We hear all the time about how new technologies like the cloud, SDN, and NFV are poised for “hockey-stick” growth. Most of the time that’s not true, of course. In an industry with three to eight-year capital cycles it’s pretty darn hard for something to achieve really explosive growth because of the dampening impact of transitions. But there are other factors too, and as we’re coming to a new year, this is a good time to look at just what does inhibit technology growth. What is it that’s making our hockey stick look more like a hockey puck; flat on cold ice?
Most everyone knows that companies look at return on investment in making project decisions, but in fact ROI isn’t always the measure. Tech spending tends to divide into a “budget” and “project” category, with the former being the money allocated to sustain current capabilities and the latter to expanding tech into new areas. Most CIOs tell me that budget spending is typically aimed at getting a little more for a little less rather than on achieving a specific ROI target, largely because companies don’t require formal justification to keep doing what they’ve done all along. Budget spending this tends to focus on cost reduction, and project spending is generally accretive to IT spending overall because it buys new stuff justified by new benefits.
The challenge we have with things like the cloud, SDN, and NFV is that they are all cost-side technologies in how they’re presented. It’s true that you can justify a “project” aimed at cutting costs through technology substitution, but buyers of all types have been telling me in surveys for decades that this kind of project is a politically difficult sell unless the cost savings are truly extravagant. The problem is that “status quo for a little less cost” doesn’t overcome the risk that the new technology or the transition to it will prove really disruptive. Our waves of IT growth in the past have come from projects that created new benefits. I’ve blogged about this before so I won’t go into more detail here. Just remember that cost-side projects, if anything, create downward trends in spending overall.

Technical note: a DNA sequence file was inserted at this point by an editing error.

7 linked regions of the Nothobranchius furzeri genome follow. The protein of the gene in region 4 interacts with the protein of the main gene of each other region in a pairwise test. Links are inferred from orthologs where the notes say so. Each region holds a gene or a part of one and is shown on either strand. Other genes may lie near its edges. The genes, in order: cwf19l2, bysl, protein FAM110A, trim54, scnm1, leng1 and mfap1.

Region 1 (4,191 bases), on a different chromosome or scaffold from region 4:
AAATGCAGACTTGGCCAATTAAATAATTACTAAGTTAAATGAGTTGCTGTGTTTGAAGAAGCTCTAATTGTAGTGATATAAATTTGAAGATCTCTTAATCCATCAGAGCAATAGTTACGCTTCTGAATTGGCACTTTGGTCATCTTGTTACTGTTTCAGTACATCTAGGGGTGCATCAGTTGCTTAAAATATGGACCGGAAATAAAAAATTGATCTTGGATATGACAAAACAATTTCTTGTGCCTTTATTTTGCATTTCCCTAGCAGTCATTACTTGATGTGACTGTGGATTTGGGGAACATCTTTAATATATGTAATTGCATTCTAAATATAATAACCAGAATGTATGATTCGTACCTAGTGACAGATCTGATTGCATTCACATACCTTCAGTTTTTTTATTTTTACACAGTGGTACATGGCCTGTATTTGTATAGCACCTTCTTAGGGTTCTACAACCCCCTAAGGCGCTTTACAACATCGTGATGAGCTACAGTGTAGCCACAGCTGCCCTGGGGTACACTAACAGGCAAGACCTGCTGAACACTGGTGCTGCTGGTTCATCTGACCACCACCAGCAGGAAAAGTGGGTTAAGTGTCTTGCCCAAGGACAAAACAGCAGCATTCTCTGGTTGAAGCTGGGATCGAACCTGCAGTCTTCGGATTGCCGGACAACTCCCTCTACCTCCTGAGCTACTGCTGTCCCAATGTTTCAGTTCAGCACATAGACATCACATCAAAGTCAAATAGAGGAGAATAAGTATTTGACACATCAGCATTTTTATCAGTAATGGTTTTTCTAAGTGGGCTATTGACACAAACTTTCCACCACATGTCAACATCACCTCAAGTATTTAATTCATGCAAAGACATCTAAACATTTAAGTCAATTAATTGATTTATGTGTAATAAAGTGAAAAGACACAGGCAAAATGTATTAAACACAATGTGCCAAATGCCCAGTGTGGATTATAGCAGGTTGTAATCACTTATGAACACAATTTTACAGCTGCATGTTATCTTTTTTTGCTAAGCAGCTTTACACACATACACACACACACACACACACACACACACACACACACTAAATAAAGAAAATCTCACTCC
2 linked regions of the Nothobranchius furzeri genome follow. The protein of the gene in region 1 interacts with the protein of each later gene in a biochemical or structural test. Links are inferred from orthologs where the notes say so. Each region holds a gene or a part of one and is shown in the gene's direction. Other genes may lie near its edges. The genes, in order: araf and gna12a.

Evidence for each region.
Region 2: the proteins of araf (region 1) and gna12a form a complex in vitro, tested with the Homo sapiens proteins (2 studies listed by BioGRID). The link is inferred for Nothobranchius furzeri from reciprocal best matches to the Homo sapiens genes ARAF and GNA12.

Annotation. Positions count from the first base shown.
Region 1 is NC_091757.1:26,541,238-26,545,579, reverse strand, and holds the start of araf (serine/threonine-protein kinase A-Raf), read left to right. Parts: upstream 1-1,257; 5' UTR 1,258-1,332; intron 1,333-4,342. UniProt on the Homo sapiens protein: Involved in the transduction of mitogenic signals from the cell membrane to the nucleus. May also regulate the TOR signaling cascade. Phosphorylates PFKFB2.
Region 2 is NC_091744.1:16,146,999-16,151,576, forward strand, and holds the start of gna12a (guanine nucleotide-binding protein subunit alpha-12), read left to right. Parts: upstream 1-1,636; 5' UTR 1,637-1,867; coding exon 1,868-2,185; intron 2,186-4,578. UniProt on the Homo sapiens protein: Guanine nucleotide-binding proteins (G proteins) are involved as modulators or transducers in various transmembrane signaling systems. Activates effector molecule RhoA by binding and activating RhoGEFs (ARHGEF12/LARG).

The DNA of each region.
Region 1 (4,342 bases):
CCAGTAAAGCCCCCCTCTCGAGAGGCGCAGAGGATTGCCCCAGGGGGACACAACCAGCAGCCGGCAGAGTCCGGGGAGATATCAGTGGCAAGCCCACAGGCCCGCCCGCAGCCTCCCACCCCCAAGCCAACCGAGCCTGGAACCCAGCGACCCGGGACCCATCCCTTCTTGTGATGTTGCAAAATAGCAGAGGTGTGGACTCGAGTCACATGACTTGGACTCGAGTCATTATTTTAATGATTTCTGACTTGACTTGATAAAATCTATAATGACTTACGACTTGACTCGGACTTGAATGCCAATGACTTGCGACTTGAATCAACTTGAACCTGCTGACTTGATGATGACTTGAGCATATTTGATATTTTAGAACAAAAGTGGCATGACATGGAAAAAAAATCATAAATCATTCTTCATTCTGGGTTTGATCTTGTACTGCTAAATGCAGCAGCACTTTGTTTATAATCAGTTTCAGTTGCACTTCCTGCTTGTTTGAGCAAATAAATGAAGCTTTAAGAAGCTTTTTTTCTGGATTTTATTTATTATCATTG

Another factor that inhibits the growth of new technology is buyer literacy. You don’t have to be an automotive engineer to buy a car, but being able to drive is an asset. The point is that a buyer has to be able to exercise a technical choice so as to reap the expected benefit, and that takes some understanding of what they’re doing. We’ve measured buyer literacy for decades, and found that it generally takes literacy rates of about 30% in order to create a “natural market” where buyers’ are able to drive things without a lot of pushing and help from others. Right now, buyer literacy in the cloud has exceeded that threshold, and operator literacy for SDN also exceeds it. None of the other “hockey-stick” market areas have the required level of buyer literacy.